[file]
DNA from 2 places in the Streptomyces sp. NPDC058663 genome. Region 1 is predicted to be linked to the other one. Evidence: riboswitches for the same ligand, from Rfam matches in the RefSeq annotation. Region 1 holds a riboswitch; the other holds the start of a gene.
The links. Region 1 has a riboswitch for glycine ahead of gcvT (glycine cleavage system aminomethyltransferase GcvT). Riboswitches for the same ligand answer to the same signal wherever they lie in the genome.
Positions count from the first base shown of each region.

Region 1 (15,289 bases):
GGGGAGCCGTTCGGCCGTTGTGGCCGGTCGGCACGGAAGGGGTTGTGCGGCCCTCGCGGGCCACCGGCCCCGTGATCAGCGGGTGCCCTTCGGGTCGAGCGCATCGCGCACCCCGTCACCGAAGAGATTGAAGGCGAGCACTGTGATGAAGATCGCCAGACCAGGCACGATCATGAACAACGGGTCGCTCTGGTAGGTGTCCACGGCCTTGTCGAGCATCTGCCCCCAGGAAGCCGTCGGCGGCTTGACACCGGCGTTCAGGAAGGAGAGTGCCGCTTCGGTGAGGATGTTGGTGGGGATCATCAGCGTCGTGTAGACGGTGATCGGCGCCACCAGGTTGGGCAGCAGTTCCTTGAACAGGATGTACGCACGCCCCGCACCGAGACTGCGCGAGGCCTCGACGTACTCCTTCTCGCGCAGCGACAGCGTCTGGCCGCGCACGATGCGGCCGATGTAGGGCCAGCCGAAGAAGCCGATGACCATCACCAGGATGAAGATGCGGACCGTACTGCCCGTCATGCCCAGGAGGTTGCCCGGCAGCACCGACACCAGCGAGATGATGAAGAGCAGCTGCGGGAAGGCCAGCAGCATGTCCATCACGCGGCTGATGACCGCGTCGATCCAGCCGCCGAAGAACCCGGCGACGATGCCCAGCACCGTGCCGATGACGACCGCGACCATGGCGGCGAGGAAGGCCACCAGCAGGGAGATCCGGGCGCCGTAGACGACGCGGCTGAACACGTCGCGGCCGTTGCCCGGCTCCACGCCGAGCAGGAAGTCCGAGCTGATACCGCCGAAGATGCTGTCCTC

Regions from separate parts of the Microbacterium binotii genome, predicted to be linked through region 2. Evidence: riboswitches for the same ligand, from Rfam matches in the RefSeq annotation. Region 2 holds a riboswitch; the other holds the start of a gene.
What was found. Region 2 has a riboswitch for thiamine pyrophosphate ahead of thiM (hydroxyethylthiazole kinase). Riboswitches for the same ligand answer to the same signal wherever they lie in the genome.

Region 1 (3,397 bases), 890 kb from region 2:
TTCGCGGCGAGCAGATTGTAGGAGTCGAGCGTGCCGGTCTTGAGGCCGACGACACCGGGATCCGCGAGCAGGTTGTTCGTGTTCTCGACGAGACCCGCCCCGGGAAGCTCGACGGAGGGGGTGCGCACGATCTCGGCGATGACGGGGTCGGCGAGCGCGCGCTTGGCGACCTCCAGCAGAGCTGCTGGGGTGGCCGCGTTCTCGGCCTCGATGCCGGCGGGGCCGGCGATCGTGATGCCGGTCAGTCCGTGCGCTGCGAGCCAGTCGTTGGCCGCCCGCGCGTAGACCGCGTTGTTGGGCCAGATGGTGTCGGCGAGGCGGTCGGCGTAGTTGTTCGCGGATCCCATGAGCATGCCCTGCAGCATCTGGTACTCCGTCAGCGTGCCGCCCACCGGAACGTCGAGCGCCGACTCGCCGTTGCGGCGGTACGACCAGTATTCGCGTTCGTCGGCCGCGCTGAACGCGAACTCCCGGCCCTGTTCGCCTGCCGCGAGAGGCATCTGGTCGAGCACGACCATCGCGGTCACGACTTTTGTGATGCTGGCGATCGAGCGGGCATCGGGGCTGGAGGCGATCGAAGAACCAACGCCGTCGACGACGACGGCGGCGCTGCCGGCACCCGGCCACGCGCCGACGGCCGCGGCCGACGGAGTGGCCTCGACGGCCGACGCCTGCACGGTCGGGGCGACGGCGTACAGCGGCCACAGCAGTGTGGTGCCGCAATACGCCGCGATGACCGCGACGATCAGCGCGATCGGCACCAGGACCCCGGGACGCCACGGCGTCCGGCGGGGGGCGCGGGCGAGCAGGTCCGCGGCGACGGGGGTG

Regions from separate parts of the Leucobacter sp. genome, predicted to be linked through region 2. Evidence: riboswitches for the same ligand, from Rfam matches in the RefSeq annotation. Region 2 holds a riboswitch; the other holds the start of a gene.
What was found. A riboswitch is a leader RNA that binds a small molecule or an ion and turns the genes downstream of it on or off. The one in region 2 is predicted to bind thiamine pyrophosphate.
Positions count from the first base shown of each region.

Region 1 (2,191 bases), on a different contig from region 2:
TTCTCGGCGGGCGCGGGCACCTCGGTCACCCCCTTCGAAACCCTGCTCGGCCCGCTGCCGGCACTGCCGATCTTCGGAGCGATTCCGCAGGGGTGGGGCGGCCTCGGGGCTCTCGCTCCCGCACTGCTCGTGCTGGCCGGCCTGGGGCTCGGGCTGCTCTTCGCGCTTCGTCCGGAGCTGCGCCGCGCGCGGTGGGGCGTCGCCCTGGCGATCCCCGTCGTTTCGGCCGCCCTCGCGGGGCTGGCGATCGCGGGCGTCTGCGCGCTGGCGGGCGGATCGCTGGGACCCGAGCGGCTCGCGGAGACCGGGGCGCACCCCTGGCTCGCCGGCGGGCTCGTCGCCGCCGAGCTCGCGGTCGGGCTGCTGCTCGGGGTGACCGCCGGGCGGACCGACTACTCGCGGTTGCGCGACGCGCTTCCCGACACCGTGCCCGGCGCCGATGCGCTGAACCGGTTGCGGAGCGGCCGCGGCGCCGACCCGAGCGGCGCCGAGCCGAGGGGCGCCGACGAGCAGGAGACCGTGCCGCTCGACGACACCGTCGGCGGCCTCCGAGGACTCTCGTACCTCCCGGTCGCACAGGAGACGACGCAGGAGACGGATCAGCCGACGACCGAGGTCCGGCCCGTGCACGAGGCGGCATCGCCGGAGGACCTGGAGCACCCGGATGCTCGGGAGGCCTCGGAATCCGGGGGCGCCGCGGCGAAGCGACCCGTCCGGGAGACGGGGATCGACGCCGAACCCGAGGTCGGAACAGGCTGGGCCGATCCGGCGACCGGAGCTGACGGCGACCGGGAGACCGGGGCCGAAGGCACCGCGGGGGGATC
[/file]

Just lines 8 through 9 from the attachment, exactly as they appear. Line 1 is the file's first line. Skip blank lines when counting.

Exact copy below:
Region 1 (3,397 bases), 890 kb from region 2:
TTCGCGGCGAGCAGATTGTAGGAGTCGAGCGTGCCGGTCTTGAGGCCGACGACACCGGGATCCGCGAGCAGGTTGTTCGTGTTCTCGACGAGACCCGCCCCGGGAAGCTCGACGGAGGGGGTGCGCACGATCTCGGCGATGACGGGGTCGGCGAGCGCGCGCTTGGCGACCTCCAGCAGAGCTGCTGGGGTGGCCGCGTTCTCGGCCTCGATGCCGGCGGGGCCGGCGATCGTGATGCCGGTCAGTCCGTGCGCTGCGAGCCAGTCGTTGGCCGCCCGCGCGTAGACCGCGTTGTTGGGCCAGATGGTGTCGGCGAGGCGGTCGGCGTAGTTGTTCGCGGATCCCATGAGCATGCCCTGCAGCATCTGGTACTCCGTCAGCGTGCCGCCCACCGGAACGTCGAGCGCCGACTCGCCGTTGCGGCGGTACGACCAGTATTCGCGTTCGTCGGCCGCGCTGAACGCGAACTCCCGGCCCTGTTCGCCTGCCGCGAGAGGCATCTGGTCGAGCACGACCATCGCGGTCACGACTTTTGTGATGCTGGCGATCGAGCGGGCATCGGGGCTGGAGGCGATCGAAGAACCAACGCCGTCGACGACGACGGCGGCGCTGCCGGCACCCGGCCACGCGCCGACGGCCGCGGCCGACGGAGTGGCCTCGACGGCCGACGCCTGCACGGTCGGGGCGACGGCGTACAGCGGCCACAGCAGTGTGGTGCCGCAATACGCCGCGATGACCGCGACGATCAGCGCGATCGGCACCAGGACCCCGGGACGCCACGGCGTCCGGCGGGGGGCGCGGGCGAGCAGGTCCGCGGCGACGGGGGTG